Known for their cuteness and their genetic and developmental closeness to humans, these cousins of ours are often considered childlike and playful, stirring up controversy over their role as important research subjects in language, memory, early development, and medical trials. Hollywood has been fascinated with them for decades, giving them starring roles as sidekicks to jungle heroes and comic relief in numerous kids’ movies. Among the wealthy, keeping them as exotic pets is still a trend, the heart-warming appearance and behavior of baby chimps overcome their more sinister side.

Two Chimpanzees Socializing
Two Chimpanzees Socializing

Full-grown chimps are not cuddly, nor affectionate—instead they are aggressive and predatory, even fashioning rudimentary weapons with their tool-making gifts and going to war with other chimpanzees in the wild. Bare handed combat is their specialty, and being 30 times stronger than an adult human they are far from our equals as far as physical strength and agility goes. They are far more superior at hand to hand combat than any human being could be. They can break bones and smash skulls, and have been known to rip faces off with blinding speed. Additionally, according to Pan African News, in 2002, a 14 month old baby was stolen and eaten by an adult male chimpanzee before the child could be rescued. It can’t be stressed enough that chimpanzees are fast with their strength, and fear very little—especially from us, when they began to see us as sources of food and entertainment.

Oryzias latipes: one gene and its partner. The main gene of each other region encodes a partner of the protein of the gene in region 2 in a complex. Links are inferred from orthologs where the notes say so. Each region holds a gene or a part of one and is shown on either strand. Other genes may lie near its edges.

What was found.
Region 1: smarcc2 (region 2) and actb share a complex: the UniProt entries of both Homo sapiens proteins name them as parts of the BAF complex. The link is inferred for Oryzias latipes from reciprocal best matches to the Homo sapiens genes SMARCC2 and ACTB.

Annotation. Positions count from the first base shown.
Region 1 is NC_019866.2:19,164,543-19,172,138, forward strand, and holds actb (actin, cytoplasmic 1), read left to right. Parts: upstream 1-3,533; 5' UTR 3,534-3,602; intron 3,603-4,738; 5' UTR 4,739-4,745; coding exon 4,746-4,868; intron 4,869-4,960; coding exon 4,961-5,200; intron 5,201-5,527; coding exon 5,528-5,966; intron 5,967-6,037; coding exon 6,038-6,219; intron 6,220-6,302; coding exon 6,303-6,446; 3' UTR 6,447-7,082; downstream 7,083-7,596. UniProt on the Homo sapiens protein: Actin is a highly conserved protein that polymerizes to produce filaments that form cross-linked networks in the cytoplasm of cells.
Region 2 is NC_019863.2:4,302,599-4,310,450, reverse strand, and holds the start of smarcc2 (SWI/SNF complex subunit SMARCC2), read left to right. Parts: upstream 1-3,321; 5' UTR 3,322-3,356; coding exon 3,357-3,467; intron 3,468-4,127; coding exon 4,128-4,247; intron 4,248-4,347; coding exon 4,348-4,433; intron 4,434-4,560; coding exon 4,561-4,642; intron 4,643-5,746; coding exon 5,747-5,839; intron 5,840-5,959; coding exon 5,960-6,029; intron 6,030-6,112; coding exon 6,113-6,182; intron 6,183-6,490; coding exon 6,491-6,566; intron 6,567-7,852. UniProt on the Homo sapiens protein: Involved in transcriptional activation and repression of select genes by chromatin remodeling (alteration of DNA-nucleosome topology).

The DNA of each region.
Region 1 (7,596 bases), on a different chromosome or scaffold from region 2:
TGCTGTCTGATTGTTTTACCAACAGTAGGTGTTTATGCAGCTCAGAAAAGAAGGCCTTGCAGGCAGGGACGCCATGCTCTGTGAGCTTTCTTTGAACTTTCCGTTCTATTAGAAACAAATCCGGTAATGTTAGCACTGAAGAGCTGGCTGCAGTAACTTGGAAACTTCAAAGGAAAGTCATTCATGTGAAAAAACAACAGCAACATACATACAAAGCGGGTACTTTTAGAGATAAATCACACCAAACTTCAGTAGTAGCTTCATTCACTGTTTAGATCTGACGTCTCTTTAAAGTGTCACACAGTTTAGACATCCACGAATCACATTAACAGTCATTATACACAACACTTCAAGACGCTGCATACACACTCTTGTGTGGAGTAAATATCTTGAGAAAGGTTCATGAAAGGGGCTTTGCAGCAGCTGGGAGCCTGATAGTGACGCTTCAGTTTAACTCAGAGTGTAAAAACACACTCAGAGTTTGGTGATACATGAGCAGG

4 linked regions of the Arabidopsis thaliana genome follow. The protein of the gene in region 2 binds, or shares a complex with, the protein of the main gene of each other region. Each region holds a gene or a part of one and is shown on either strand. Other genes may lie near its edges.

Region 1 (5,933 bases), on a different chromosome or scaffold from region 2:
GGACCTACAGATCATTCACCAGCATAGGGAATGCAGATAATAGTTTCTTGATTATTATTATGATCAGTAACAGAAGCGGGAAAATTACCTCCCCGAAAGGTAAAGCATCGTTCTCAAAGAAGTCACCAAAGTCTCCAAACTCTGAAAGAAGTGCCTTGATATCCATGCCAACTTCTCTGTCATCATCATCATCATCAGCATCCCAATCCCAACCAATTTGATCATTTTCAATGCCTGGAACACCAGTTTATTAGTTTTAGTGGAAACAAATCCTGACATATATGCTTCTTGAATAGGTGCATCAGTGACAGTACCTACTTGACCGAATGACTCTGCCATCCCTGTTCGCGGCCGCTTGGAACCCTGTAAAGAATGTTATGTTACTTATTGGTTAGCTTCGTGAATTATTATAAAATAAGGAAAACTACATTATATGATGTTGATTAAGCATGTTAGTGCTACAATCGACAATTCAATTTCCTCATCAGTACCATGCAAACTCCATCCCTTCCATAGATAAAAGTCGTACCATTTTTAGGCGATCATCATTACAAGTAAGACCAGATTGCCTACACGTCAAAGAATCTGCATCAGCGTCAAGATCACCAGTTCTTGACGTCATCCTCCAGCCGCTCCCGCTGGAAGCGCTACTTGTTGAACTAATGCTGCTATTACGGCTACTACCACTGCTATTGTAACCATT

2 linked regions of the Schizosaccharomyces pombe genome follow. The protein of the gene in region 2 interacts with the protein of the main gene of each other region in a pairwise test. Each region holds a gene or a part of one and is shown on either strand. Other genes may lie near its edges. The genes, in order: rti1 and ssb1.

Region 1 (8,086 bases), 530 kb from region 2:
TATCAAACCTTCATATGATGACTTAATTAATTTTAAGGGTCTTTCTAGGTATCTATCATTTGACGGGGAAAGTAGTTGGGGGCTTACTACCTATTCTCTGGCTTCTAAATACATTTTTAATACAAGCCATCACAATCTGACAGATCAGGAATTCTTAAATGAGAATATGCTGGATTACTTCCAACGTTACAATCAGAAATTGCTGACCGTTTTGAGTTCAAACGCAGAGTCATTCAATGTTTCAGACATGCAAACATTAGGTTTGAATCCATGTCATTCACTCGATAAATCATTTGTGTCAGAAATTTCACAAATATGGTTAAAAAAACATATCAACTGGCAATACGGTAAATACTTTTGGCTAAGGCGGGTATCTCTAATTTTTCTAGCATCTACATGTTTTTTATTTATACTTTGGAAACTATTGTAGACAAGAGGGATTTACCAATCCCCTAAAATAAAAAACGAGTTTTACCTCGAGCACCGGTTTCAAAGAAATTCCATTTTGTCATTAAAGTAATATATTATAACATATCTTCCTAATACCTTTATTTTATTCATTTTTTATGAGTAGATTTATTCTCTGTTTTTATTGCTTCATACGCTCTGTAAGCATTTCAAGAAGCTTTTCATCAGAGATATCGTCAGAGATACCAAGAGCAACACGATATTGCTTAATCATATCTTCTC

Conclusion
Lost at sea, sharks closing inThere is no single theme here that defines what makes an unexpectedly deadly creature. However, there are patterns. Neurotoxins are certainly something to watch for, avoid anything that stings, and don’t provoke large, wild animals. Maybe try staying out of Australian reefs altogether—we all know there’s a lot of unexpectedly deadly animals there.

Whether on dry land, wandering waterways, lounging on the beach, or diving into the depths of the ocean, a close examination of nature reveals you never are quite as secure as you think. Poetically morbid as it might be to state it, death is a companion that walks close to us at all times in our lives.

This list is a little reminder of that, designed to showcase animals you don’t normally think of as cold-blooded killers. In truth, none of them really premeditate and execute swift murder like humans are capable of, nor will they all literally kill you off in 15 seconds—probably closer to minutes. But while we might get lucky and escape them, they might be luckier that day and pull it off, giving us the world’s nastiest surprise. Echoing the practice of ancients the world over, maybe we should allow these creatures to teach us something we can all take to heart more pleasantly than their poisoned harpoons. Live each moment to the fullest, because you never know who or what may make it your last.